One of our most pleasant week-ends away, in the last couple of months, was a trip to Enniskillen, in Northern Ireland. We went there with the children and the Italian grandparents: we left Dublin on a Friday afternoon, excited for this impromptu cross-border road trip, and armed with maps and nibbles, we drove north.

Enniskillen is the largest town in county Fermanagh, Northern Ireland, and sits in a beautiful spot: built on a natural island which separates the Upper and Lower sections of Lough Erne, it is surrounded by water, accessible throughout the town through gently sloping lawns.

Enniskillen castle

Enniskillen castle

Northern Ireland with kids: Co Fermanagh

The first part of the lake that we saw and maybe the most impressive is the one overlooked by Enniskillen castle: dating back to the 15th century, it once was the home of the Gaelic Maguire chieftains, an important part of Co Fermanagh’s heritage and now hosts a visitors centre and museum.

We got to Enniskillen in the late afternoon, at a time when the visitors centre had already closed for the day, but we were anyway able to take a walk around the castle and get a first idea of that part of town: in the evening light, the clear sky reflected in the still waters of the lake, Enniskillen seemed a pleasant town and the smiles of the people walking the dogs along the lake made for a friendly welcome.

Following the children’s request for an early dinner, we soon left the lake shores and made a move towards Enniskillen’s main street. The town had a few nice cafes and pubs to choose from, some even offering live jazz sessions that intrigued my jazz loving husband,  but at first glance didn’t seem to offer much to a family with children: many places seemed only open for lunch and the streets were so quiet we wondered if we had made a mistake coming here for the night. Maybe people work in Enniskillen but live in the country? It seemed like a reasonable guess, but we soon realised Enniskillen was all but quiet: we were just looking in the wrong places!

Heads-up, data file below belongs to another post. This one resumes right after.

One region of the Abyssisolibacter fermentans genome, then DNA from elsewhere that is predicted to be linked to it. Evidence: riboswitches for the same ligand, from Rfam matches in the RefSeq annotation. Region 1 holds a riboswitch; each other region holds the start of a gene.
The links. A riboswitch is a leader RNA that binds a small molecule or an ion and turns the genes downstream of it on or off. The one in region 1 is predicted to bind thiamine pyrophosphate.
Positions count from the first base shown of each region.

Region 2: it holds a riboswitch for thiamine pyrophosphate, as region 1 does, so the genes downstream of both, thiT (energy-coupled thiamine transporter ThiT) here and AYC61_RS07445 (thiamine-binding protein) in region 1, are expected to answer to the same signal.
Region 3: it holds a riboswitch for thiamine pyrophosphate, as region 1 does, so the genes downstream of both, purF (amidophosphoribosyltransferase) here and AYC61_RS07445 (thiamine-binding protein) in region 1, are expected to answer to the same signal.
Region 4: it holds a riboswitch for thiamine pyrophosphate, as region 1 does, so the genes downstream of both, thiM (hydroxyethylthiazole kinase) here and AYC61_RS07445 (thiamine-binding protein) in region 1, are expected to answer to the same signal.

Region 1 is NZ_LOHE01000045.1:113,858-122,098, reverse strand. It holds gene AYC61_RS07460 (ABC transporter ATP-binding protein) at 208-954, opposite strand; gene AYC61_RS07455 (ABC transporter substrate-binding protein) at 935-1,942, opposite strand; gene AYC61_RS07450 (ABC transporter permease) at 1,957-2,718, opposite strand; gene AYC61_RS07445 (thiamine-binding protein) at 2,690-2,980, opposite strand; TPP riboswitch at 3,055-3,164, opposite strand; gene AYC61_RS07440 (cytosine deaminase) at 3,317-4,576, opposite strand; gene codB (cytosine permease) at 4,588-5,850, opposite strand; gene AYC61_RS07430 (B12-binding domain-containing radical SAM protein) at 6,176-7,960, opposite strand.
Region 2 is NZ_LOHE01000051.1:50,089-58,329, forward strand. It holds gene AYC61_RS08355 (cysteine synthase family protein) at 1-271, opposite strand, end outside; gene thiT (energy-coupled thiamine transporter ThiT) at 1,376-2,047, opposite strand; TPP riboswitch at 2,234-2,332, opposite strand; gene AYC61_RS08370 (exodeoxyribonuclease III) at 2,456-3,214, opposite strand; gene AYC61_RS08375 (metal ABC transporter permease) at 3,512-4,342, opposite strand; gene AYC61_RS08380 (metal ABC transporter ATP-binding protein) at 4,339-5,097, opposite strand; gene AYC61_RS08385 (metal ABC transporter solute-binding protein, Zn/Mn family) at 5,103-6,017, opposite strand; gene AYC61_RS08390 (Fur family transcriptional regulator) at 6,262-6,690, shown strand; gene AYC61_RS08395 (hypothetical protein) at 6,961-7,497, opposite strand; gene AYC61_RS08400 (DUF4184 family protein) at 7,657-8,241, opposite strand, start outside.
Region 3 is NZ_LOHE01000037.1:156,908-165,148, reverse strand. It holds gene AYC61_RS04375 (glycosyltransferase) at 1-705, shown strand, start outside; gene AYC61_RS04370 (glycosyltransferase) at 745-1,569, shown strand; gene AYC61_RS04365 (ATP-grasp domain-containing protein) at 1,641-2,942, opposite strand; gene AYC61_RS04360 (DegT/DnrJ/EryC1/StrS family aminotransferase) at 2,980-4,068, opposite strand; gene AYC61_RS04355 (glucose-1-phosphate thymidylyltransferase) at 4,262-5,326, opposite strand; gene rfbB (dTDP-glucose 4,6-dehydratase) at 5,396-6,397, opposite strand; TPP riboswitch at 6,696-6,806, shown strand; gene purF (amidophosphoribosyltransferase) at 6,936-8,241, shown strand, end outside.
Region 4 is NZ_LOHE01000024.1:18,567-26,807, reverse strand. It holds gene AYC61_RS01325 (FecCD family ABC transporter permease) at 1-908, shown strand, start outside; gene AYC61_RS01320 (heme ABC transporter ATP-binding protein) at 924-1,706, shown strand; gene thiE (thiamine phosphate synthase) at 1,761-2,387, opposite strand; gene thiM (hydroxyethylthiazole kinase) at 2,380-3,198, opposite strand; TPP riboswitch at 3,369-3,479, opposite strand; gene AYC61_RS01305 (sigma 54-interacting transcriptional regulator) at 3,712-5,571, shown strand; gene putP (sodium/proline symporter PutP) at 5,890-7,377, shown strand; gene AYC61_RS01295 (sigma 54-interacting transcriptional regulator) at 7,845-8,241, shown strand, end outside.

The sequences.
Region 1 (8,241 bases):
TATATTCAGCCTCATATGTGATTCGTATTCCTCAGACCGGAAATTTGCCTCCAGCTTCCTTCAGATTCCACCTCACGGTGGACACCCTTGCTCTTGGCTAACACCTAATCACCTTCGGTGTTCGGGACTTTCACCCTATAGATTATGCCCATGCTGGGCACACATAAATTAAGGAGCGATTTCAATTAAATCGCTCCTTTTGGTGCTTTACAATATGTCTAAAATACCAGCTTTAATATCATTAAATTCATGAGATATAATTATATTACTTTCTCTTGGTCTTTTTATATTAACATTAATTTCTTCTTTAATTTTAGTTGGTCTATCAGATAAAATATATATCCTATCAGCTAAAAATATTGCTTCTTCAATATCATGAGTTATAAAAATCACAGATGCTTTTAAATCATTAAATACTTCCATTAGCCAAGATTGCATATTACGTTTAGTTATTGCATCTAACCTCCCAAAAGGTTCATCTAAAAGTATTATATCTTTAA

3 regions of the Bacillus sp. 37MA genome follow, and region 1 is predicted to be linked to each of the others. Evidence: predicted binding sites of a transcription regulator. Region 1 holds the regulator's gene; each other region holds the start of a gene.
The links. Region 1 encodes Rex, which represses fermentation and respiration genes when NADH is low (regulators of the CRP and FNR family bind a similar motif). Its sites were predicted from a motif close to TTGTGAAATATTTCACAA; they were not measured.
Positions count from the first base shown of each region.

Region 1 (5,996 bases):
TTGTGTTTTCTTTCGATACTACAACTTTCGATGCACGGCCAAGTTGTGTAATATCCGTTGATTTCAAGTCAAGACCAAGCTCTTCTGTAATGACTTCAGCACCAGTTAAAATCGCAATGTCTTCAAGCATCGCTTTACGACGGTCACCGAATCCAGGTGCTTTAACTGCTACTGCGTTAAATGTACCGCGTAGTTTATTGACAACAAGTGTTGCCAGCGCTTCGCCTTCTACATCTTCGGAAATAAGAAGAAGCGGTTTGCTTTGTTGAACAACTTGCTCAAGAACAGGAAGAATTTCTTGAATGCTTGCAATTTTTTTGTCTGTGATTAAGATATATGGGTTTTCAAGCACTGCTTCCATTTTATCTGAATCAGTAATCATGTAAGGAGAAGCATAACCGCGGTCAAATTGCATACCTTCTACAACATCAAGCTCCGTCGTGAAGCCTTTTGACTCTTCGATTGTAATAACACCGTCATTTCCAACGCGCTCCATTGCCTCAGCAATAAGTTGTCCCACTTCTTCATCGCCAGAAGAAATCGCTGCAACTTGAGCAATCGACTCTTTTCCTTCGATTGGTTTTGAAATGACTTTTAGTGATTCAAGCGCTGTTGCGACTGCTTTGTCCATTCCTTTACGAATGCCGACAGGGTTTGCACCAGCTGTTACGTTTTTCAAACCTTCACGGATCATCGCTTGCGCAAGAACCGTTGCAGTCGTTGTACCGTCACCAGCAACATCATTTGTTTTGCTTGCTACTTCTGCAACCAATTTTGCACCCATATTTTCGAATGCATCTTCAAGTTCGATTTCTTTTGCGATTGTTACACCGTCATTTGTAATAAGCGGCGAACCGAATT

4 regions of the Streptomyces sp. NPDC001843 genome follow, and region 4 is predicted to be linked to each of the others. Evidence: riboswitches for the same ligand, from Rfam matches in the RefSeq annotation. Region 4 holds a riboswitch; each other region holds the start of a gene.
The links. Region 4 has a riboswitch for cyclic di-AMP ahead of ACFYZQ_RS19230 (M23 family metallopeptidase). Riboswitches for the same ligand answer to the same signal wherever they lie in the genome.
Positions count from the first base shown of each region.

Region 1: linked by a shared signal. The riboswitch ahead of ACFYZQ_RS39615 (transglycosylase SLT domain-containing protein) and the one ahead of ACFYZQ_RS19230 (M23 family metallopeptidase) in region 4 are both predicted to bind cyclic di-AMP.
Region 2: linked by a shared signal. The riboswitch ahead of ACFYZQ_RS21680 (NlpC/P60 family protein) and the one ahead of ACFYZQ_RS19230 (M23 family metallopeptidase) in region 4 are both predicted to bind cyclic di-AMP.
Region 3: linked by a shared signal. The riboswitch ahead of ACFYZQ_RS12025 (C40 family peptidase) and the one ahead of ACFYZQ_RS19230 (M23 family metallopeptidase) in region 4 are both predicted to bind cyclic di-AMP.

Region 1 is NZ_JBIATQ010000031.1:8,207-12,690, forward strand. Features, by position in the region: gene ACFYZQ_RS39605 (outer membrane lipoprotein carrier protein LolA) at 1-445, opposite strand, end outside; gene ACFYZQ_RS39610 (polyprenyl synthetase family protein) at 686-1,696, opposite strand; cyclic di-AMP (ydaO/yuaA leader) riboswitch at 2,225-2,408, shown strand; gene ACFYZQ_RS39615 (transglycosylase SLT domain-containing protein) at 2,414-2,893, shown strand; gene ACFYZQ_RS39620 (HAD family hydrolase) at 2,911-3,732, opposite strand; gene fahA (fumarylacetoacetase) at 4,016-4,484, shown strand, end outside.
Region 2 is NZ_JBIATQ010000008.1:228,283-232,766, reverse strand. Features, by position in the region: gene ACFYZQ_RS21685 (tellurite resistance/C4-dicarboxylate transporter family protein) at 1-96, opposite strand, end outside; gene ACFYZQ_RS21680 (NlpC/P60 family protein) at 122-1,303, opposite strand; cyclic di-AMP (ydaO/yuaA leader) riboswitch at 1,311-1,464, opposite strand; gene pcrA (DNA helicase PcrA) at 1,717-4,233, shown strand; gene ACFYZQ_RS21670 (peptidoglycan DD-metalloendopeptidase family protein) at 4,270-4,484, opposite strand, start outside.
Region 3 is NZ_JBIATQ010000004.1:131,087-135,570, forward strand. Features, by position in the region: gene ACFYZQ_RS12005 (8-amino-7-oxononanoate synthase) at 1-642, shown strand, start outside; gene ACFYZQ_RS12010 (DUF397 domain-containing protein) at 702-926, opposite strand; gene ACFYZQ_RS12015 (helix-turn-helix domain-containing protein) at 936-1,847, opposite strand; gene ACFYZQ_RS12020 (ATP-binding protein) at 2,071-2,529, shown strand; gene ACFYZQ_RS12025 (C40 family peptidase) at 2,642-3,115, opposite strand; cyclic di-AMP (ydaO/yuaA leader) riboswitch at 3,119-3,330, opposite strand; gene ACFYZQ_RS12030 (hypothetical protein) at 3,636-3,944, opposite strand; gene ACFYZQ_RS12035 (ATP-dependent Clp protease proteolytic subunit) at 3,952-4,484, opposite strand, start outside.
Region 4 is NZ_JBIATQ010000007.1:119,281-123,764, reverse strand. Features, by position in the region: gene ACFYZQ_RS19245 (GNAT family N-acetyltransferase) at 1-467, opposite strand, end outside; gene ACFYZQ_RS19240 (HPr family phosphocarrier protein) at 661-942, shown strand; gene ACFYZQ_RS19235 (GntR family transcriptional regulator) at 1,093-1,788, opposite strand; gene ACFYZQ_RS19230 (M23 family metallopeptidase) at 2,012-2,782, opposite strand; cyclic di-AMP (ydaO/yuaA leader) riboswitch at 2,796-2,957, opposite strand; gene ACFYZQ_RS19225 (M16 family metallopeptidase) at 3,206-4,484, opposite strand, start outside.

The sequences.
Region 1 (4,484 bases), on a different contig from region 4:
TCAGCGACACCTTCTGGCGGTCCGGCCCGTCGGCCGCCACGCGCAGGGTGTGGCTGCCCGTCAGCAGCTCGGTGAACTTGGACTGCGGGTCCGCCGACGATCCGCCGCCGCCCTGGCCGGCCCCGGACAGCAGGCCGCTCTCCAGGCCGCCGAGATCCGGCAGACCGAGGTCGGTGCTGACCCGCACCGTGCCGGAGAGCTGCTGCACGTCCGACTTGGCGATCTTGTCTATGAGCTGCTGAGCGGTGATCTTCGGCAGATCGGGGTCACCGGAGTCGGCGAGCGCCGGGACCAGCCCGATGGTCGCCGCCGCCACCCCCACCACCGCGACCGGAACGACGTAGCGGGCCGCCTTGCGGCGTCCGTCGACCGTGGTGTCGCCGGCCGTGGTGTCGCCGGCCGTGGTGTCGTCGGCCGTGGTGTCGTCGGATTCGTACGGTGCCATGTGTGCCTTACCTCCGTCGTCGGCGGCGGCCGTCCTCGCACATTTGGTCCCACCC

Following a gorgeous smell of pizza, we soon entered a restaurant on the main streets and found it teeming with life: Little Wing Pizzeria seemed to contain all the Enniskillen inhabitants we hadn’t met on the streets! The pizzeria was bursting at the seams with people of all ages and beautiful plates of pizza and garlic bread were paraded around by efficient waitresses. The place seemed very family friendly, with kids menus and high chairs, but unfortunately too full for us to be able to partake of their beautiful food.

Faced with a wait over one hour, we decided to leave but soon stumbled in what turned out to be a great find: Franco’s. Located just a few minutes away from the side street, this restaurant has a lovely, warm atmosphere: a decor in between the traditional pub and a white tablecloth restaurant, we got there when they had just one table available, that we soon secured. It turned out to be a fantastic place for us: the menu is mostly Italian, but as well as pizza and pasta they offer lovely seafood and meat dishes. I got a really tasty plate of mussels, my dad grilled goat cheese salad and duck and the kids the pizza they had dreamed of since earlier in the day: three happy generations at the table!

A lovely touch was the kids menu and the fact that they greeted the kids with a goodie bag with colouring pencils and toys: pirates for my boy and princess for my girl – a lovely touch and a great way to keep them entertained!

The Bear, waiting for his pizza at Franco's restaurant, Enniskillen

The Bear, waiting for his pizza at Franco’s restaurant, Enniskillen

After dinner we went back to the Enniskillen main street, to find again our first impression of a sleepy town to be entirely wrong. On that evening Enniskillen was hosting a vintage cars parade: the whole town was there cheering, all generations together. We had a lot of fun and the kids were drunk with excitement, between the unusual cars and the balloon maker!